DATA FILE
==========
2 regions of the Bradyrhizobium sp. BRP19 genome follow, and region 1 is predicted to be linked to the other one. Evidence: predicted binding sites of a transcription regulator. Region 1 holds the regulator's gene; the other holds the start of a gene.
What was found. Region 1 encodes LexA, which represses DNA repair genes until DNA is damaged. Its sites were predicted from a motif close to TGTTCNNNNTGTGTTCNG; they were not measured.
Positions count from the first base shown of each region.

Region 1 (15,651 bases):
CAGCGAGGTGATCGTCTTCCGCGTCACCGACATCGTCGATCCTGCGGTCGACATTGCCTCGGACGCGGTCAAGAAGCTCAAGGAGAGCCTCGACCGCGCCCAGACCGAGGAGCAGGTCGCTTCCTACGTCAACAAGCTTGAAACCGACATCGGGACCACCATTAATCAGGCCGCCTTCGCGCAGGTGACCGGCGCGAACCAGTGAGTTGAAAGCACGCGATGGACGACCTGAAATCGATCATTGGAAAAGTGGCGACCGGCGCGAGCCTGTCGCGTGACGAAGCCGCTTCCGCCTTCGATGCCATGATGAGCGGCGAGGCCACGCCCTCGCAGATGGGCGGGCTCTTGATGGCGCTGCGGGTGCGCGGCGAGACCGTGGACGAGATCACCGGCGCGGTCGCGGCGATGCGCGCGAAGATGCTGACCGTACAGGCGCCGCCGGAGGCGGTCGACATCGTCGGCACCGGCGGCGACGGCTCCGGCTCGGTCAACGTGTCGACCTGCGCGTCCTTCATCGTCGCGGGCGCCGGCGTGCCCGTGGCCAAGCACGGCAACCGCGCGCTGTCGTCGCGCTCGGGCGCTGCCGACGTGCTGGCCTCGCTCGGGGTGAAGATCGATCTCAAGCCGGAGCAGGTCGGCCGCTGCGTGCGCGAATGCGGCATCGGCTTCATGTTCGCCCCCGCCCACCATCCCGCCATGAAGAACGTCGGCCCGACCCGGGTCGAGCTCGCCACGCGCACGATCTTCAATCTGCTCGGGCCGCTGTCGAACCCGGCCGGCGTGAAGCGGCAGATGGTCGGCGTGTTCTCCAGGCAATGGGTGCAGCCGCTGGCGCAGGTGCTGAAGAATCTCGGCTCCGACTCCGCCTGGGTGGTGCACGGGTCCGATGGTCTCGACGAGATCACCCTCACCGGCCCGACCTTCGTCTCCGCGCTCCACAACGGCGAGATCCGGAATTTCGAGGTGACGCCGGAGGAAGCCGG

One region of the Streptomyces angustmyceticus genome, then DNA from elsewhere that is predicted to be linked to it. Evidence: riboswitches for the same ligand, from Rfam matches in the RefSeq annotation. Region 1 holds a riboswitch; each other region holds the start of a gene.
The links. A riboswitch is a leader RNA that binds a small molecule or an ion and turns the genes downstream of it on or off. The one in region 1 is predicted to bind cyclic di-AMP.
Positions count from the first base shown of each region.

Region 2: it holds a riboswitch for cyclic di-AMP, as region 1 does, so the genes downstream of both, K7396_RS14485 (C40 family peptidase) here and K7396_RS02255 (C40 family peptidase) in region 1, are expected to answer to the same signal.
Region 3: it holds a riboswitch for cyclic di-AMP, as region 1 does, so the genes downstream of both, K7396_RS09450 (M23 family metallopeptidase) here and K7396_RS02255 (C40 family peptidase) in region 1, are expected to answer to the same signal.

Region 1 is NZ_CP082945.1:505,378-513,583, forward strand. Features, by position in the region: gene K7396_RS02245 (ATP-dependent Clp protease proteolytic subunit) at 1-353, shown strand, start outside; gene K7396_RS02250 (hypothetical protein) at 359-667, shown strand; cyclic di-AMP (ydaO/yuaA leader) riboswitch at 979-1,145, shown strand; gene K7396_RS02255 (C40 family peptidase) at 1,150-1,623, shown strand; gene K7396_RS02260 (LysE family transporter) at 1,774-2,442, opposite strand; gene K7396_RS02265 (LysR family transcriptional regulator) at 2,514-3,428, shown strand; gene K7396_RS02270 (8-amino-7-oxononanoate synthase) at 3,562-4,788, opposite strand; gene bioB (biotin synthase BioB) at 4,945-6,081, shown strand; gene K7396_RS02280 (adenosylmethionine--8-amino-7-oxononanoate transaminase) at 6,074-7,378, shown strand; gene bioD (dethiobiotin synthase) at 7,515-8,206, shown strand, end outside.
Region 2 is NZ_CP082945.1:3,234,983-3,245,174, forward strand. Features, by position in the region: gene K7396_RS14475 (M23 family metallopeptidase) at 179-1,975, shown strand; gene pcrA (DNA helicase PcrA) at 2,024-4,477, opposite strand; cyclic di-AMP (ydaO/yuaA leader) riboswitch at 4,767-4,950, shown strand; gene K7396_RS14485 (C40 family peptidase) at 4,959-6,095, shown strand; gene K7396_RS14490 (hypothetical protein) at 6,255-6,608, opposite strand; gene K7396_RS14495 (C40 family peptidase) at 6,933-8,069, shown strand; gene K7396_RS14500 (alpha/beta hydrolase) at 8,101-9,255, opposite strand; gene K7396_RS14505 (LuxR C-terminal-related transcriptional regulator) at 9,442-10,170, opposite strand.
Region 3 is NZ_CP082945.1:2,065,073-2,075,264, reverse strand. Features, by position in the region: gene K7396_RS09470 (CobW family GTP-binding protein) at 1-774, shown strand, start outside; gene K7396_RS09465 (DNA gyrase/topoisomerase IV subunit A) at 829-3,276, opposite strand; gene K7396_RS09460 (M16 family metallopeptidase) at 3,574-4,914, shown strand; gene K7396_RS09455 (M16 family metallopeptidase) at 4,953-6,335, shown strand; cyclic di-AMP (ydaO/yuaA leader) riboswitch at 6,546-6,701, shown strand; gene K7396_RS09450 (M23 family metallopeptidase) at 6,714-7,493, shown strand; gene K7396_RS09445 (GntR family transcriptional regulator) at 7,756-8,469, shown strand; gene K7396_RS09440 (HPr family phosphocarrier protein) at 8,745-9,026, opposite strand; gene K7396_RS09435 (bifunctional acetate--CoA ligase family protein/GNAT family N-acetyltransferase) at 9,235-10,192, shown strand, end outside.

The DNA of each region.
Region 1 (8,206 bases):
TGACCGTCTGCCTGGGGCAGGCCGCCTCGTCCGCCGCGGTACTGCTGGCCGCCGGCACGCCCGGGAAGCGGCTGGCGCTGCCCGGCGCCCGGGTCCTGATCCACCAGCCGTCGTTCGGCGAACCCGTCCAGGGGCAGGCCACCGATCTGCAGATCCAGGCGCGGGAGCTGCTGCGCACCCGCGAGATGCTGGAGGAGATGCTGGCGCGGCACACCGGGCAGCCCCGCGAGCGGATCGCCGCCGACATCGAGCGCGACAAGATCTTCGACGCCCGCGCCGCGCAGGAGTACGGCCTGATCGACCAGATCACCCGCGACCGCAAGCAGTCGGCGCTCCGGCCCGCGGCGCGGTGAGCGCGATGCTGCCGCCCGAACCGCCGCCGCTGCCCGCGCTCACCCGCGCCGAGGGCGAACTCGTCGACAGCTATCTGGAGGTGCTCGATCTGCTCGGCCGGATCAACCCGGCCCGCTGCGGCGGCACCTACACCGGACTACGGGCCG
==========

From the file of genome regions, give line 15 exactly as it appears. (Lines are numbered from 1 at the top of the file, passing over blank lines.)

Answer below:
Region 1 (8,206 bases):